Sinus problems are very common. A condition called Sinusitis occurs when the sinus passages become inflamed and infected usually because they are blocked. The blockage makes it difficult to breath. Pain, fever and a yellow or green nasal discharge are also signs of sinusitis. The nasal discharge often causes a sore throat and affects your chest making you cough.

Your sinuses are four air pockets behind the facial bones. The frontal sinuses are over the eyes in the eyebrow area. The maxillary sinuses are behind each cheekbone. Just behind the bridge of the nose and between the eyes are the. Located behind the ethmoids, the sphenoids are in the upper region of the nose and behind the eyes.

The human head is made to provide both the ability to hear with both ears and the ability to see with both eyes at the same time. If these spaces were filled in with solid bone, your head would be too heavy, and your neck could not support it. The air spaces or sinuses are lined with mucus membranes. This is damp, delicate tissue covered with tiny hairs called cilia which are coated with mucus. The mucus is your body’s defense against particles and bacteria in the air you breathe.

The cilia pulse at a determined rate moving the mucus through your nose and sinus passages. This happens very fast between 14-16 pulses per second, and it takes from 5 to 8 minutes to move mucus from the nostrils to the back of your nose into your throat. The bacteria trapped in the mucus is swallowed and broken down in your stomach. These same microscopic hairs are present inside your chest where they do the same work of moving bacteria and toxins out of the chest to be disposed of in the stomach.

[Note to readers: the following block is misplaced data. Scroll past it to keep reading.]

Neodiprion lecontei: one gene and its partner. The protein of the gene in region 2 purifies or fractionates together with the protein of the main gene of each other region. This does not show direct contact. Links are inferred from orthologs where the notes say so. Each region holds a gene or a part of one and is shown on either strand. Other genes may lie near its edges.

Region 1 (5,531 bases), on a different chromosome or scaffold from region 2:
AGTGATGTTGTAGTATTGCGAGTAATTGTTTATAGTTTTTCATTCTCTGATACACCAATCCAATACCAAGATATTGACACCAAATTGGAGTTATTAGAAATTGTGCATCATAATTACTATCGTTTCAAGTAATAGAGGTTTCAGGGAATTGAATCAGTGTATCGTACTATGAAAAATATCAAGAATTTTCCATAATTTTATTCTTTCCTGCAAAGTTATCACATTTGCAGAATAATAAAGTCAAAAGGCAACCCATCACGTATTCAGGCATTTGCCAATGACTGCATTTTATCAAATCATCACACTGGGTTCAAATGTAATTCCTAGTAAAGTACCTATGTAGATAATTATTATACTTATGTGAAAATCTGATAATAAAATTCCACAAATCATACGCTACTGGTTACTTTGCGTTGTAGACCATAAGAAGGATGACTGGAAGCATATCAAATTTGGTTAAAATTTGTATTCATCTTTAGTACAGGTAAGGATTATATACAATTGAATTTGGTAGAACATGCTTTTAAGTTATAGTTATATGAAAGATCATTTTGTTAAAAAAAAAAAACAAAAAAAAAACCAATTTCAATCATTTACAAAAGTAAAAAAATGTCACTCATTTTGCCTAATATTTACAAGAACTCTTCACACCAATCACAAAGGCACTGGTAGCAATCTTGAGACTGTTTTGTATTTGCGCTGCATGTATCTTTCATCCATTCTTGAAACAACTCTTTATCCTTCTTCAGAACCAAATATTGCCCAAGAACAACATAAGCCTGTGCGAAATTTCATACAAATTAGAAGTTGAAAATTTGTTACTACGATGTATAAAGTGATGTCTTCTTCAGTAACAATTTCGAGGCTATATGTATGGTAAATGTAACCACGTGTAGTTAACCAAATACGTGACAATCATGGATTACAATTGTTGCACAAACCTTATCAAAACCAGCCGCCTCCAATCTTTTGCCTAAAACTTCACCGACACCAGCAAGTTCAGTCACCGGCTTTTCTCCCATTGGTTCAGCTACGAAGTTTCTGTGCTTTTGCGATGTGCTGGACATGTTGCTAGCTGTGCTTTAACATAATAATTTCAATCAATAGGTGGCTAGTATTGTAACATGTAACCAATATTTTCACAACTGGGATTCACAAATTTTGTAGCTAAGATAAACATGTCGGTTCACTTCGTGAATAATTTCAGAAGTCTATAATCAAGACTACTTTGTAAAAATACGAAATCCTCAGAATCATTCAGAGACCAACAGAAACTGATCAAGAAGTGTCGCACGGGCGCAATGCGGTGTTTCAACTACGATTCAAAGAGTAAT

All four sinus cavities have an opening into the nose. This allows air and mucus to flow in and out for drainage. Each sinus is also joined to the nose by the same mucus membrane. A nasal infection or an allergic reaction may also trigger sinus problems.

Your nasal and sinus passages are very narrow. If the mucus membranes become swollen, they overproduce mucus. Too much mucus fills in the narrow passageways of your sinus cavities and may completely block them. The cilia may also become overwhelmed by the increased amount of mucus and be unable to keep it moving normally. When either of these two things happen, pressure builds up inside your sinuses causing pain. The bacteria within the mucus can multiply and become infected resulting in sinusitis.

Sinus problems often cause sinus headaches.

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